Cliodhna, also known as Clíona, is considered both one of the Tuatha Dé Danann in older mythology and a Fairy Queen in modern folk lore. Her name may mean ‘the territorial one’, likely reflecting her earlier role as a sovereignty Goddess; her epithet is Ceannfhionn (fair headed or fair haired) and she is sometimes called ‘the shapely one’1. In many stories she is described as
Her sister is said to be Aibheall, and her father is Gebann, the Druid of Manannán mac Lir2. There are no references to who her mother might be or to her children among the Gods. Several mortal families trace their descent from her including the McCarthys and O’Keefes and she was well known for taking mortal lovers.
Cliodhna is said to have taken the form of a wren, a bird that may be associated with her, and she is also often associated with the Otherworldly Bean sidhe. By some accounts she herself is considered to be such a spirit, or their queen, although in other folklore she is more generally the queen of the fairies of Munster. She has three magical birds that eat Otherworldly apples and have the power to lull people to sleep by singing and then heal them3.
She is strongly associated with the shore and with waves, and the tide at Glandore in Cork was called the ‘Wave of Cliodhna’4. In several of her stories she is drowned at that same location after leaving the Otherworld either to try to woo Aengus or after running away with a warrior named Ciabhán. She has a reputation in many stories for her passionate nature and love of poets in particular, and in later folklore when she is considered a Fairy Queen she is known to abduct handsome young poets or to appear and try to seduce them. In folklore she has a reputation for seducing and drowning young men5.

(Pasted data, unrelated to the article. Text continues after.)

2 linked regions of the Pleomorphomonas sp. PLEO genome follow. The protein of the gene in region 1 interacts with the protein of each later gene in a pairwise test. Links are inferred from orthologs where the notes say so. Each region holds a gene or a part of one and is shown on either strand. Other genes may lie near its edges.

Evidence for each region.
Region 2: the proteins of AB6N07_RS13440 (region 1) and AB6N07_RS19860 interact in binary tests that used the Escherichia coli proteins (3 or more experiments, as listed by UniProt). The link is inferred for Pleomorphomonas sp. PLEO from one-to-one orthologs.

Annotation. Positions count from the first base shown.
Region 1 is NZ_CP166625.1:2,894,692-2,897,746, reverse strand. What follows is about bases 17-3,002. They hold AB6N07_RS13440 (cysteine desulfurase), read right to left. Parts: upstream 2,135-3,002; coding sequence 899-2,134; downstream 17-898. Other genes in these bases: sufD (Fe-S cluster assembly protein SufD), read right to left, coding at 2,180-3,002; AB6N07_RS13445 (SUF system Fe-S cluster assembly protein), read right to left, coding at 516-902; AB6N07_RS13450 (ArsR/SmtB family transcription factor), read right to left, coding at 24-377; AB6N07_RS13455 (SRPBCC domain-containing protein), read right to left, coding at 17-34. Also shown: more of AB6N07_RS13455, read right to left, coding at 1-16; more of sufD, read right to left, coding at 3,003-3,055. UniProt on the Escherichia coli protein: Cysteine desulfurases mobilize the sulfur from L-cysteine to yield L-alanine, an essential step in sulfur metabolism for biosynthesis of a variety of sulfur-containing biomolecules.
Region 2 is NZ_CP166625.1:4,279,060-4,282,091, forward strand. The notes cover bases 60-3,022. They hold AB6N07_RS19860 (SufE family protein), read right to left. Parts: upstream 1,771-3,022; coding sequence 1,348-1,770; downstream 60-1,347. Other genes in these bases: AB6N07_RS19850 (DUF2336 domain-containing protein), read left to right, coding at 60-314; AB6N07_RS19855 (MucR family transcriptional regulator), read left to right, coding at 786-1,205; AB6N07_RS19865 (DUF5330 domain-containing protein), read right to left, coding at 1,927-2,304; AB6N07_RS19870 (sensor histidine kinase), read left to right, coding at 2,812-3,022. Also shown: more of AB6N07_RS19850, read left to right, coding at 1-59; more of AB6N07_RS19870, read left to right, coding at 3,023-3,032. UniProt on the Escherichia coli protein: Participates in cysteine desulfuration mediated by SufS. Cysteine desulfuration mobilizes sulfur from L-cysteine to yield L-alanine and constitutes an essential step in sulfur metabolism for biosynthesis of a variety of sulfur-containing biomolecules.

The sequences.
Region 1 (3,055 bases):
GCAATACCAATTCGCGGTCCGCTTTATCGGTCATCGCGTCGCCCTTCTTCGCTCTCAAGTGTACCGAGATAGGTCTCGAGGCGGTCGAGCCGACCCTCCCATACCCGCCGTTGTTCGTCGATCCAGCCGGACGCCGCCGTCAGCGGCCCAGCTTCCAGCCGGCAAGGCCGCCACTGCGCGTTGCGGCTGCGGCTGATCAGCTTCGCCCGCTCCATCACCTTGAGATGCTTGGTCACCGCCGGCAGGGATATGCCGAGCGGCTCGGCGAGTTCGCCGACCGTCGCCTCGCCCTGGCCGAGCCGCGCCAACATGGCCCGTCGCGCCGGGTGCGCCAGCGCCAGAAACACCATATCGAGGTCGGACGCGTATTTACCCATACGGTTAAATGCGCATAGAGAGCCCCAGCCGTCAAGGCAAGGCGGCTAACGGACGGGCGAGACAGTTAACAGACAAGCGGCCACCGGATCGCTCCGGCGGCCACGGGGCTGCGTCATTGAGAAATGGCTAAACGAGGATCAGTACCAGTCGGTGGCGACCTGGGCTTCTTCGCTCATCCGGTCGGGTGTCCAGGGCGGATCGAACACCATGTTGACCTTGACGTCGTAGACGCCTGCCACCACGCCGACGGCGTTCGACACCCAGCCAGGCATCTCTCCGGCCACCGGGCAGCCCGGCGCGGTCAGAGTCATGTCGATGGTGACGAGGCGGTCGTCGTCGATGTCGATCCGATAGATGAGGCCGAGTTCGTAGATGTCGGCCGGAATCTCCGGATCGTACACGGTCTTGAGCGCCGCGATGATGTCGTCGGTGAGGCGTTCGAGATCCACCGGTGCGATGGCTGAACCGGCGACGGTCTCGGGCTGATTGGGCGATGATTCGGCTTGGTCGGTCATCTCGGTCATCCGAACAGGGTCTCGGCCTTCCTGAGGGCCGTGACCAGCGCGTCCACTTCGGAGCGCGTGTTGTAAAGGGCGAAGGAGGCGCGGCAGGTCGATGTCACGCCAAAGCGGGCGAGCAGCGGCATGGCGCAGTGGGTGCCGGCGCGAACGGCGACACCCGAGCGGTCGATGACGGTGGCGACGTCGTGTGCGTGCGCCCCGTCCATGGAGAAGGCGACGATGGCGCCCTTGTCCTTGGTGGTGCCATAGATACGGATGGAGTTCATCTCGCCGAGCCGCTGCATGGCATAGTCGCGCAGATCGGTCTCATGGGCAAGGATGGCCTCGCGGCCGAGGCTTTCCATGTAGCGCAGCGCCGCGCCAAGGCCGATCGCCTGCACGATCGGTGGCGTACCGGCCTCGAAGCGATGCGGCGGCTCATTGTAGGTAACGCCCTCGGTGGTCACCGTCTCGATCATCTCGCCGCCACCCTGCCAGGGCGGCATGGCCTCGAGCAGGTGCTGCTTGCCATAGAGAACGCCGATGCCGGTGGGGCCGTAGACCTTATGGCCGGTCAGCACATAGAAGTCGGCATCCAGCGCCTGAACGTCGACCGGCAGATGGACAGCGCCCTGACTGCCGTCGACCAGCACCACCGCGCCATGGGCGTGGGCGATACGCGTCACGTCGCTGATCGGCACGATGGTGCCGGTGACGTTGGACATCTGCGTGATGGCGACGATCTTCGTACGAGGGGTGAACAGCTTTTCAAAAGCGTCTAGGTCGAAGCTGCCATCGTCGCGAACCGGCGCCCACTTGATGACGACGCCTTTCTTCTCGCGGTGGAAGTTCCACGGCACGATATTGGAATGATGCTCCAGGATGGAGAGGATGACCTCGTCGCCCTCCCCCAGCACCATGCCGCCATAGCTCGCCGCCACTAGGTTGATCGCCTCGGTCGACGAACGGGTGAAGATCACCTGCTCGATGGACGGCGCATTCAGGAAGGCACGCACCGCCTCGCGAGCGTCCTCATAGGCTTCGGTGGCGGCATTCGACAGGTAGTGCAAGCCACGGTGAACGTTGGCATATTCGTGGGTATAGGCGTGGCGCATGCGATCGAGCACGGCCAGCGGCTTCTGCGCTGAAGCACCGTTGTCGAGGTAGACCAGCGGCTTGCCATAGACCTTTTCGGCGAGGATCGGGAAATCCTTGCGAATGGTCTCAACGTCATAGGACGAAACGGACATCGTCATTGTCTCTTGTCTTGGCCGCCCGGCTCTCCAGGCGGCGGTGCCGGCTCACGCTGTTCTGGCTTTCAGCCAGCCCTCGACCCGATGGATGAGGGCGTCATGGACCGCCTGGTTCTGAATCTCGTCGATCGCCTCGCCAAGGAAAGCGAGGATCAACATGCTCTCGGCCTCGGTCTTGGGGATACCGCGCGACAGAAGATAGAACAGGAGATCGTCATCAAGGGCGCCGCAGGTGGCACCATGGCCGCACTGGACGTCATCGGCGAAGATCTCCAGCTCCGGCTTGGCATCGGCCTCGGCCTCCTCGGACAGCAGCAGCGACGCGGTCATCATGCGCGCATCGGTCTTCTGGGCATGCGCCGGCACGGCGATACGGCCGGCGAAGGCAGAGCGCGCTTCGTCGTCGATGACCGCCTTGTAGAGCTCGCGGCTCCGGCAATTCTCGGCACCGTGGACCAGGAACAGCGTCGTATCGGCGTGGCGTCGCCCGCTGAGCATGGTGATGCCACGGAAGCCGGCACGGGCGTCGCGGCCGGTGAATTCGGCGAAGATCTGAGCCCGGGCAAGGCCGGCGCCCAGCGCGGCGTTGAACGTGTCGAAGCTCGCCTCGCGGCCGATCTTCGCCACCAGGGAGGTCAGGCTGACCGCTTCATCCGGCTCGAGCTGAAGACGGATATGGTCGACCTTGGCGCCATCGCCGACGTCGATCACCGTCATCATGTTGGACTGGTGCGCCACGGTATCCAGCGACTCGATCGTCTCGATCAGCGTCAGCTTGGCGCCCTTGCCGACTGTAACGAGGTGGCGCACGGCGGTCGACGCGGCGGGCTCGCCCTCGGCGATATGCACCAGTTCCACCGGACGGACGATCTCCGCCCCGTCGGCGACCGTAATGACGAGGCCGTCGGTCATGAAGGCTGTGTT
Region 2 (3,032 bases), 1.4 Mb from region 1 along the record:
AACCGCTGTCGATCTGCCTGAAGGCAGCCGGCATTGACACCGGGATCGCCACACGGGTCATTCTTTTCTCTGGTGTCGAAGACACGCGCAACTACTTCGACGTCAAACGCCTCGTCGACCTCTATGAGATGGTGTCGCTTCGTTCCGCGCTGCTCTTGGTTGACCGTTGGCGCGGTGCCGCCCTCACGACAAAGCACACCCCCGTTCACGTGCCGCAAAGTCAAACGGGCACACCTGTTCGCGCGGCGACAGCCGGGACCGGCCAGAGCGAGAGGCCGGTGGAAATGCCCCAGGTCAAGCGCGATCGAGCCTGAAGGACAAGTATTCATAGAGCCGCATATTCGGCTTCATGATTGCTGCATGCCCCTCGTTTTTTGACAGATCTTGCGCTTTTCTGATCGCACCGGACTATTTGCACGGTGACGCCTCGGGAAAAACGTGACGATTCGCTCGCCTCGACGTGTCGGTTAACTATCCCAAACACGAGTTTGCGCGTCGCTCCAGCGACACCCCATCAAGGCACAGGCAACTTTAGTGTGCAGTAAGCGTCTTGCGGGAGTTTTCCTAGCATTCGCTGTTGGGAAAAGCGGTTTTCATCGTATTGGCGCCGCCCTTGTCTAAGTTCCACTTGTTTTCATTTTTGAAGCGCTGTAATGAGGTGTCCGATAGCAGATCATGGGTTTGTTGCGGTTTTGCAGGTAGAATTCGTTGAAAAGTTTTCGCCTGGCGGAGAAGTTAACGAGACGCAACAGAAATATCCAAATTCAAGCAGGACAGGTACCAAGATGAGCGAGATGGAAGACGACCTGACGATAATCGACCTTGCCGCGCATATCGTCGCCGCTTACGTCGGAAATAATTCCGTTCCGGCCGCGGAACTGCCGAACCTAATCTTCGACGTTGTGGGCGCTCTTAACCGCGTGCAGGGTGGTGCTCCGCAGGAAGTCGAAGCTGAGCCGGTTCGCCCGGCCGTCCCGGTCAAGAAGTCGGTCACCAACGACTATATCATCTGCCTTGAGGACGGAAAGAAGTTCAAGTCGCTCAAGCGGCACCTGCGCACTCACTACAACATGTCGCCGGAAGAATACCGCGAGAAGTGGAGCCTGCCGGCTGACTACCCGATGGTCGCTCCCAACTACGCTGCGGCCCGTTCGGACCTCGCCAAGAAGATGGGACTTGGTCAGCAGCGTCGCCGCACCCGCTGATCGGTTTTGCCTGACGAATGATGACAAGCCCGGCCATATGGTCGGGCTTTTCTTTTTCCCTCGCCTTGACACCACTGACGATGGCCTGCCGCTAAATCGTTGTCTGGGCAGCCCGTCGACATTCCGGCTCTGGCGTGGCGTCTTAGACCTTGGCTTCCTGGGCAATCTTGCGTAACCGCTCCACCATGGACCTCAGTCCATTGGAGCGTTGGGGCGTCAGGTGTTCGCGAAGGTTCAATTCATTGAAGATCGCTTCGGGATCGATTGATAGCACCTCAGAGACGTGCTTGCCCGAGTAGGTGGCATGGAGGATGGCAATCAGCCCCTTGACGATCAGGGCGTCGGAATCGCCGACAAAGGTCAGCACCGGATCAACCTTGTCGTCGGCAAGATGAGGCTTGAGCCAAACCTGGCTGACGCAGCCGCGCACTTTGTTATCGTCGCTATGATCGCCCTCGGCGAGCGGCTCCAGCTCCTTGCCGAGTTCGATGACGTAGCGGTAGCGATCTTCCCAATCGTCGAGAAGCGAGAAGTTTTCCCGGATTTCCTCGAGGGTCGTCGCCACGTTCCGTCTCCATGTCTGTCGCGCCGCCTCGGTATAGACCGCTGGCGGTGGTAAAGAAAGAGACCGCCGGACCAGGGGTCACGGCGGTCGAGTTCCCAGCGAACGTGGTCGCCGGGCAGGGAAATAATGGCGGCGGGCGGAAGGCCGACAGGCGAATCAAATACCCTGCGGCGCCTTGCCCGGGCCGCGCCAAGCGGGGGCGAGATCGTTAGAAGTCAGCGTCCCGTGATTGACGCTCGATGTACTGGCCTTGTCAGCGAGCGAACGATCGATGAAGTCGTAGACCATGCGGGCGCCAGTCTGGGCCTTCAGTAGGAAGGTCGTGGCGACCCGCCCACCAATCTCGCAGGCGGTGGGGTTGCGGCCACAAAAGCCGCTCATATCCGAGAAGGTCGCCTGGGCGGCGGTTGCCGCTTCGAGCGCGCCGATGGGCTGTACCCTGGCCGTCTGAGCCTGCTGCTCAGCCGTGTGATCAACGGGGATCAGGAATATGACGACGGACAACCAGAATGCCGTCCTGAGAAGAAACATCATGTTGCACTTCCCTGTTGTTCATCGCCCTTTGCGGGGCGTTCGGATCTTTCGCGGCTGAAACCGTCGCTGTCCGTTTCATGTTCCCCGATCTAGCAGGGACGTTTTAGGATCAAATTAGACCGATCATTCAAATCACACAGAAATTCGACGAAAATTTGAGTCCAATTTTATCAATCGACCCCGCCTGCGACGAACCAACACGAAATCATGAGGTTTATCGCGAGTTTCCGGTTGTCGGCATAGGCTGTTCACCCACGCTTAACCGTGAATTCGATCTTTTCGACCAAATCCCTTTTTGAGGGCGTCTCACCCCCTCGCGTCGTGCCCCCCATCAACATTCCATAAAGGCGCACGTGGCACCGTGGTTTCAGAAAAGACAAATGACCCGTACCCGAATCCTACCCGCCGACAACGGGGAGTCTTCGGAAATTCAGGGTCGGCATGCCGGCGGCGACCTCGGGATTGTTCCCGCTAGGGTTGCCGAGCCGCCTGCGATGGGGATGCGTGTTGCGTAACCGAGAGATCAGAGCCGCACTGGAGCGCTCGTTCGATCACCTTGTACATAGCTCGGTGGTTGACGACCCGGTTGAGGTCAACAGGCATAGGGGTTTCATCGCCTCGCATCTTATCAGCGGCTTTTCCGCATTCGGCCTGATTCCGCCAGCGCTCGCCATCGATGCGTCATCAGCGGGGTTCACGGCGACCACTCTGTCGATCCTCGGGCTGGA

Cliodhna is particularly associated with the province of Munster and especially with Cork, where she resides at a place called Carraig Chlíona (Cliodhna’s rock)6. It is likely that she was originally one of the sovereignty Goddesses of Munster and that her survival in folklore to the present period reflects how deeply ingrained she was in local lore.
Modern practitioners may choose to honor Cliodhna for her role as a sovereignty Goddess or as an ancestral deity related to specific families. I might suggest, given her more recent folklore related to the Bean sidhe and her penchant in stories for harming young men and poets, that she should be approached with caution. Offerings to her could include the traditional milk or bread given to the Gods and fairies, as well as poetry, of which she seems fond.
1. O hOgain, 2006; MacKillop, 1998
2. Smyth, 1988; MacKillop, 1998
4. O hOgain, 2006
5. Smyth, 1988
6. O hOgain, 2006
O hOgain, D., (2006) Lore of Ireland
Smyth, D., (1988) Irish Mythology
MacKillop, J., (1998) A Dictionary of Celtic Mythology